The confrontation between Lukashenko and the West placed Russia in a dilemma. On the one hand, it could not abandon Lukashenko after having helped stabilize his power during the protests and painting him as the victor in the elections. Russia and Belarus are also in the midst of negotiations for integrating the two countries and creating a "union state" therefore Lukashenko is more than an ally and ideological soulmate but a person leading his country into Russia's embrace and perhaps providing Vladimir Putin with a way of extending his power beyond 2024.

On the other hand, the standoff between the EU and Lukashenko threatened to further exacerbate the already strained relations between Moscow and Brussels, and when Lukashenko threatened to impede supplies of fuel to Europe it undermined the claim that Russia was a reliable fuel supplier for Europe at a time that debate over the Nordstream 2 pipeline is still ongoing in Europe.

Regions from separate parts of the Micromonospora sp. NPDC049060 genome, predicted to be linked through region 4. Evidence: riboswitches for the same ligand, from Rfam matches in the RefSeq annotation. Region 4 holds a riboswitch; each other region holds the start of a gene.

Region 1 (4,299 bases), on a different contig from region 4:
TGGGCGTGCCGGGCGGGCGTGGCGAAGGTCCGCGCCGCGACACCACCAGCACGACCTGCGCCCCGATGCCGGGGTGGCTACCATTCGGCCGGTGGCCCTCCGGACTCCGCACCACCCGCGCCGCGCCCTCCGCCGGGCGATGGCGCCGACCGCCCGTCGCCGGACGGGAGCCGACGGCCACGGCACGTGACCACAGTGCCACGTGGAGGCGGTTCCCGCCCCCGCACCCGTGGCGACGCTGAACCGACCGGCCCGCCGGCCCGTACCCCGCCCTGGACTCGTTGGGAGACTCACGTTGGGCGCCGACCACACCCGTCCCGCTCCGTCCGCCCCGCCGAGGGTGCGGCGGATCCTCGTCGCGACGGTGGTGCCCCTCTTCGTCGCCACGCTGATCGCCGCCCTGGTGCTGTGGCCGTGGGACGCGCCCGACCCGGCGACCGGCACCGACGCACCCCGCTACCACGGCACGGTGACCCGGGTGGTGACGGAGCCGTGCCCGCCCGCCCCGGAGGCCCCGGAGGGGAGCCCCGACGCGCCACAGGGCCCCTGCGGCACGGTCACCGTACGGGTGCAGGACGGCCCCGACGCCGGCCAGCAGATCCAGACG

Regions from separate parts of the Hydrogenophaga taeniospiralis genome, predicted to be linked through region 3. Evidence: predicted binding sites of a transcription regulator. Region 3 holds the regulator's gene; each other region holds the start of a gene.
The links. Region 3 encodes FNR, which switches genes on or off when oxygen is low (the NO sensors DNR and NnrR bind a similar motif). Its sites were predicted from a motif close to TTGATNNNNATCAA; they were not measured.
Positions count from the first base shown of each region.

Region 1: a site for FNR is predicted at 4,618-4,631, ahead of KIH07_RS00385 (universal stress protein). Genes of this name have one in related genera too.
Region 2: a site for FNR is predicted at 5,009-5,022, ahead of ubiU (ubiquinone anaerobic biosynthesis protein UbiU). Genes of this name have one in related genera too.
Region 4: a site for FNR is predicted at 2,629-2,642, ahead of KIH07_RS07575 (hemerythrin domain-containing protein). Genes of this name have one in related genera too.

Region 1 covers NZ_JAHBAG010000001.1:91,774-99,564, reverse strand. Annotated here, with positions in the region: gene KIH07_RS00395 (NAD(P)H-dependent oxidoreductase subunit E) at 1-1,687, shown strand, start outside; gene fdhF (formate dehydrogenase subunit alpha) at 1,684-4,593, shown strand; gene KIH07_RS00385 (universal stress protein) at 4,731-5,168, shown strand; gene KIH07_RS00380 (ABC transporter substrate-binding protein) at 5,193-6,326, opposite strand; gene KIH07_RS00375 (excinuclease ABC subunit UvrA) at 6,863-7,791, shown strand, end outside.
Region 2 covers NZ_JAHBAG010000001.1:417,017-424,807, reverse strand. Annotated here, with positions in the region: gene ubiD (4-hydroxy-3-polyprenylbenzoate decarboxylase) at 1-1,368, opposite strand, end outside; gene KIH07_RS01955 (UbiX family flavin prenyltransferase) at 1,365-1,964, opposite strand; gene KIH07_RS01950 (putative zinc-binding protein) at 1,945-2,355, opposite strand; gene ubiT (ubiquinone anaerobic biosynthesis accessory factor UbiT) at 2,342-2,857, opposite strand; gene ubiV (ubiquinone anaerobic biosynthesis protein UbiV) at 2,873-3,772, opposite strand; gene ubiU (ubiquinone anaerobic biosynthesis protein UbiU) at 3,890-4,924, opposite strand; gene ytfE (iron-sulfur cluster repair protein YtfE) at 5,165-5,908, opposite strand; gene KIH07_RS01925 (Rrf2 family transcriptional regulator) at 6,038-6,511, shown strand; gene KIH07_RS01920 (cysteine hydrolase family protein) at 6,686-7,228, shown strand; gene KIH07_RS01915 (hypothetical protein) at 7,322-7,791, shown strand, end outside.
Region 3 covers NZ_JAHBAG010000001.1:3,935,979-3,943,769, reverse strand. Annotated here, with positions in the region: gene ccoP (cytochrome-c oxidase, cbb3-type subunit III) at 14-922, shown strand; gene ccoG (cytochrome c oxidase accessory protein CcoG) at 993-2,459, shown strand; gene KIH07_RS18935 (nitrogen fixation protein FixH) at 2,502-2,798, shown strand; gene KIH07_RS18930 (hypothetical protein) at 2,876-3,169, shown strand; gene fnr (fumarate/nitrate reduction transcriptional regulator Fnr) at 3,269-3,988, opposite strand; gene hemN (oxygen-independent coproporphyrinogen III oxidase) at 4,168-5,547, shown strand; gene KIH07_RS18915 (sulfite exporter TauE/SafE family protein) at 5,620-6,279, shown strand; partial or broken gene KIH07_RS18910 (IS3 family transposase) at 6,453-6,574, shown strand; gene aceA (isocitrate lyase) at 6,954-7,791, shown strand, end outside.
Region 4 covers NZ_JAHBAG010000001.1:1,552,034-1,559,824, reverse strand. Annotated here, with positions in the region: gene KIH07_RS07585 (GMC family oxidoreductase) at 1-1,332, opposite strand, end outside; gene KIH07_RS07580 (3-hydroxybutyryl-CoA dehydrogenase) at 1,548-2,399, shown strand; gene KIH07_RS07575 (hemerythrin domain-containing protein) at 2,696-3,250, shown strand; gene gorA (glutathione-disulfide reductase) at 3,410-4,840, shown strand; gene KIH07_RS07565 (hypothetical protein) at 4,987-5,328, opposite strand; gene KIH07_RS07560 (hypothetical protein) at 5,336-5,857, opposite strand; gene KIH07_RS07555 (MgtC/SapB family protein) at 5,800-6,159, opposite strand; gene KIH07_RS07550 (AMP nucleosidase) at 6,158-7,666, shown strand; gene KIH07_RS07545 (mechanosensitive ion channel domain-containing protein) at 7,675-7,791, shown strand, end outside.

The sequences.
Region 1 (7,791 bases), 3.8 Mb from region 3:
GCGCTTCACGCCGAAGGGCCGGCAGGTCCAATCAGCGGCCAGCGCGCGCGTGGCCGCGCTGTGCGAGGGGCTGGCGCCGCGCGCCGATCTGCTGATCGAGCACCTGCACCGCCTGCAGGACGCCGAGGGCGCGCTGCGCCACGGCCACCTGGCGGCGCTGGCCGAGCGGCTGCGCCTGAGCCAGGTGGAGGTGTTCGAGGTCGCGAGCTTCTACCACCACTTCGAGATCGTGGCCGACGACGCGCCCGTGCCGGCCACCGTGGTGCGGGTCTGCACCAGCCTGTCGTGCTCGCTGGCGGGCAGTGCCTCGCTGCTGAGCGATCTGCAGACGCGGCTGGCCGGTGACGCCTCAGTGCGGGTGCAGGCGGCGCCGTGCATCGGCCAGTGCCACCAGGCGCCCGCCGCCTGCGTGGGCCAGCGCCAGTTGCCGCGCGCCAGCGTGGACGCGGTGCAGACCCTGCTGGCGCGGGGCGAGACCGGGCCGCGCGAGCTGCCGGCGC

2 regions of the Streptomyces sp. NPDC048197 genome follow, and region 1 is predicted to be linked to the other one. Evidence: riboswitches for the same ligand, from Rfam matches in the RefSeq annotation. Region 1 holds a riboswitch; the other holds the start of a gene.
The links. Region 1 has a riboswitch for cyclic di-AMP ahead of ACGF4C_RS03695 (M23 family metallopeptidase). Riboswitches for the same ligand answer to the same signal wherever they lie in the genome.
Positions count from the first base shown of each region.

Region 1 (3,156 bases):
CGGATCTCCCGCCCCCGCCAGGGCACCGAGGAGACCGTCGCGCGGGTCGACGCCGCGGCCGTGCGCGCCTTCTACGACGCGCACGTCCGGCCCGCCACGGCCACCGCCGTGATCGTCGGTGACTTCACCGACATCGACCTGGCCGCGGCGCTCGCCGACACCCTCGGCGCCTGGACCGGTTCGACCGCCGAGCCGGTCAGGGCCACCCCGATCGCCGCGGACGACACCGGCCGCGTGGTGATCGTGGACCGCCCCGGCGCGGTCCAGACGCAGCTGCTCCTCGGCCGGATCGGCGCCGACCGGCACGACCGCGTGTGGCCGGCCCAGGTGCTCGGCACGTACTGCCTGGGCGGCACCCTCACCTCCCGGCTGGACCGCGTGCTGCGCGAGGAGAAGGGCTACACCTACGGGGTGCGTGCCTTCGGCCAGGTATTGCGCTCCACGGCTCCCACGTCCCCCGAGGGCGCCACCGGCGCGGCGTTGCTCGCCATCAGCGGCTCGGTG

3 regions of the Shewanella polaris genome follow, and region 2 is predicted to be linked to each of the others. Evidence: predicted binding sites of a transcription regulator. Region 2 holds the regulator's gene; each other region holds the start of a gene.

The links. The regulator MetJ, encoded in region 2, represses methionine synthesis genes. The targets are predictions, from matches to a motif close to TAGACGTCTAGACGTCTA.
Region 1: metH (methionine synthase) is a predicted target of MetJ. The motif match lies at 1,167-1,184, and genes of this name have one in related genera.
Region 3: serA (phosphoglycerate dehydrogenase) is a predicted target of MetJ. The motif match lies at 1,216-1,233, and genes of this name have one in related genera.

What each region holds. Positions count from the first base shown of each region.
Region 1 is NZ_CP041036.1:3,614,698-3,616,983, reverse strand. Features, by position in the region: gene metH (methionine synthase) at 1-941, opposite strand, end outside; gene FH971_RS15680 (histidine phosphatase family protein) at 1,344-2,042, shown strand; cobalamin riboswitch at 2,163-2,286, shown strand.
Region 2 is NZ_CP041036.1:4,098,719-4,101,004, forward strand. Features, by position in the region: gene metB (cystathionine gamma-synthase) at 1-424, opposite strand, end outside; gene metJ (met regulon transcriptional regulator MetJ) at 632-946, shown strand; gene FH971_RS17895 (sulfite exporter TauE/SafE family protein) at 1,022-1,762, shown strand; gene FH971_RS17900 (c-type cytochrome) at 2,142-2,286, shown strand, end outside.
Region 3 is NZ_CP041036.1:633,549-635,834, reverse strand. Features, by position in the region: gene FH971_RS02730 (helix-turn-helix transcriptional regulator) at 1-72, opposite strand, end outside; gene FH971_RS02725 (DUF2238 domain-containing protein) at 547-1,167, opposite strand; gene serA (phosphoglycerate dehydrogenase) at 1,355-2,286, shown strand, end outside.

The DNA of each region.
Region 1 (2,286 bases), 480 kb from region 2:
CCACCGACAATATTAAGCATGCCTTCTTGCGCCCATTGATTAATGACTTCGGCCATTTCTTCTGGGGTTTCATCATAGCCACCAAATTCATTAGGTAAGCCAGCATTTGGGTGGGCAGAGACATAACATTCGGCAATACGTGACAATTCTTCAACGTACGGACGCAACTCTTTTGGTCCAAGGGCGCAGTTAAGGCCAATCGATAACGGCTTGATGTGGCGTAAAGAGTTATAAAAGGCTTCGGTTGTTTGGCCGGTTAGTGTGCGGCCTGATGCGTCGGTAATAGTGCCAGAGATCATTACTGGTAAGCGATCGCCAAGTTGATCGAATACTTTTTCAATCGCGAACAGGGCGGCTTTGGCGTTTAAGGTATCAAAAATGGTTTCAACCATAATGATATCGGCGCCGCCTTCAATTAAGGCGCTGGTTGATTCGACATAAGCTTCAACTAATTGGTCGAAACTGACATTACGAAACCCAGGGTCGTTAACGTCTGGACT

Official Russia attempted to finesse the dilemma. On the one hand it sought to deflect blame from Lukashenko for the crisis and shift responsibility to the West due to its misadventures in the Middle East harking back even to colonialism. On the other hand, it sought disassociate Russia from Lukashenko on the energy issue and pose as the good cop to Lukashenko's bad cop and claim that far from being behind Lukashenko's provocation, it was attempting to mediate in the crisis.

In the Russian media there were those who sought to echo the official line albeit in a more sophisticated and scholarly fashion, while other columnists blamed Lukashenko and the Poles in equal fashion. Finally, there were those who claimed that Lukashenko had embarrassed Russia but had it over a barrel.